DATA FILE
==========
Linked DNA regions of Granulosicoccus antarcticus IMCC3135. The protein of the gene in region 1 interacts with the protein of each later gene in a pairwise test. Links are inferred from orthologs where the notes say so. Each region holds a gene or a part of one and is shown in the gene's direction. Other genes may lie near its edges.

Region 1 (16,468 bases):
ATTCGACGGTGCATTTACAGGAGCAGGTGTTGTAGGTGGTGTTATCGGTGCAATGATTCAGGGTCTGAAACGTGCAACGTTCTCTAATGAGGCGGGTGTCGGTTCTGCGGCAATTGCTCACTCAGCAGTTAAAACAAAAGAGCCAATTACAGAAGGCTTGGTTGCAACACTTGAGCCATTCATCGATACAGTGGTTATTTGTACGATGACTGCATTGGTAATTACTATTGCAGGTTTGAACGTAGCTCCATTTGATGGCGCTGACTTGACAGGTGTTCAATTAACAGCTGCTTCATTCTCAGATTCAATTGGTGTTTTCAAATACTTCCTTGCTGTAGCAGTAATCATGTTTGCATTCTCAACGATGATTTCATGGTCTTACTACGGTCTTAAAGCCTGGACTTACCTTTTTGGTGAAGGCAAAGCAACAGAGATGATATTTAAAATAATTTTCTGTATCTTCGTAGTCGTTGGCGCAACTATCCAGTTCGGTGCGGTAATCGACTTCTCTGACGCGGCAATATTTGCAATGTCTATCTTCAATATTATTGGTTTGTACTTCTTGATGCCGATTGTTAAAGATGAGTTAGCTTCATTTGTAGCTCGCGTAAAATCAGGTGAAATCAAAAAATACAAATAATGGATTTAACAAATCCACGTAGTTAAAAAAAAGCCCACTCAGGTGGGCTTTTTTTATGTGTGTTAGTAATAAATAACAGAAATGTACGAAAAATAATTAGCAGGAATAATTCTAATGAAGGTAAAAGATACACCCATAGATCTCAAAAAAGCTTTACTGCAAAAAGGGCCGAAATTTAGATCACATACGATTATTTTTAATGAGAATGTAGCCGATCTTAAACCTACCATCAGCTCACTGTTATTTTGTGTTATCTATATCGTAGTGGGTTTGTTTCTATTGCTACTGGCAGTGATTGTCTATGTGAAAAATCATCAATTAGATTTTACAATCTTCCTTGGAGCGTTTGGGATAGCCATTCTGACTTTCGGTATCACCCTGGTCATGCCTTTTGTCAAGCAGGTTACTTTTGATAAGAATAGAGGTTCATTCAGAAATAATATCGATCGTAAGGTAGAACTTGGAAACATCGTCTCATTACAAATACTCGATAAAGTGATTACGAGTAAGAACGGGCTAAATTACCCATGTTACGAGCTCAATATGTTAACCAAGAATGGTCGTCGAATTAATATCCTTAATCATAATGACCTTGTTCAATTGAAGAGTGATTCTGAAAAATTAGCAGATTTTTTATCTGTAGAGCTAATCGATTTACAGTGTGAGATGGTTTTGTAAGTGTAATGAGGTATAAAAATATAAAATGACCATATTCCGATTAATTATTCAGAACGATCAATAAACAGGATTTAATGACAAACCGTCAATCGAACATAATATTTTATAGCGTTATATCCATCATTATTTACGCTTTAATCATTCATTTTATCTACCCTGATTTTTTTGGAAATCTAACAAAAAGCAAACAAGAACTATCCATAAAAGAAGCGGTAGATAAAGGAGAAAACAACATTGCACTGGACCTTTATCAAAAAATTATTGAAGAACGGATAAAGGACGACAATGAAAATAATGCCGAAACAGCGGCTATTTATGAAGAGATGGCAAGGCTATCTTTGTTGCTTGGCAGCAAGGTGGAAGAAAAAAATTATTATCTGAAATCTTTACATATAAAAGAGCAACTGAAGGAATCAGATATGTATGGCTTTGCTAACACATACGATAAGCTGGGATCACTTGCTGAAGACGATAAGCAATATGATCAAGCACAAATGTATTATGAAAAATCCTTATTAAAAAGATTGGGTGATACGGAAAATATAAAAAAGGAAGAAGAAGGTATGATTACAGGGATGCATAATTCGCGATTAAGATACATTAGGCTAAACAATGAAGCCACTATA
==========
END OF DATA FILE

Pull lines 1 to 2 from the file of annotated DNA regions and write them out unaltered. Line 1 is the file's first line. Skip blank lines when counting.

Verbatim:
Linked DNA regions of Granulosicoccus antarcticus IMCC3135. The protein of the gene in region 1 interacts with the protein of each later gene in a pairwise test. Links are inferred from orthologs where the notes say so. Each region holds a gene or a part of one and is shown in the gene's direction. Other genes may lie near its edges.

Region 1 (16,468 bases):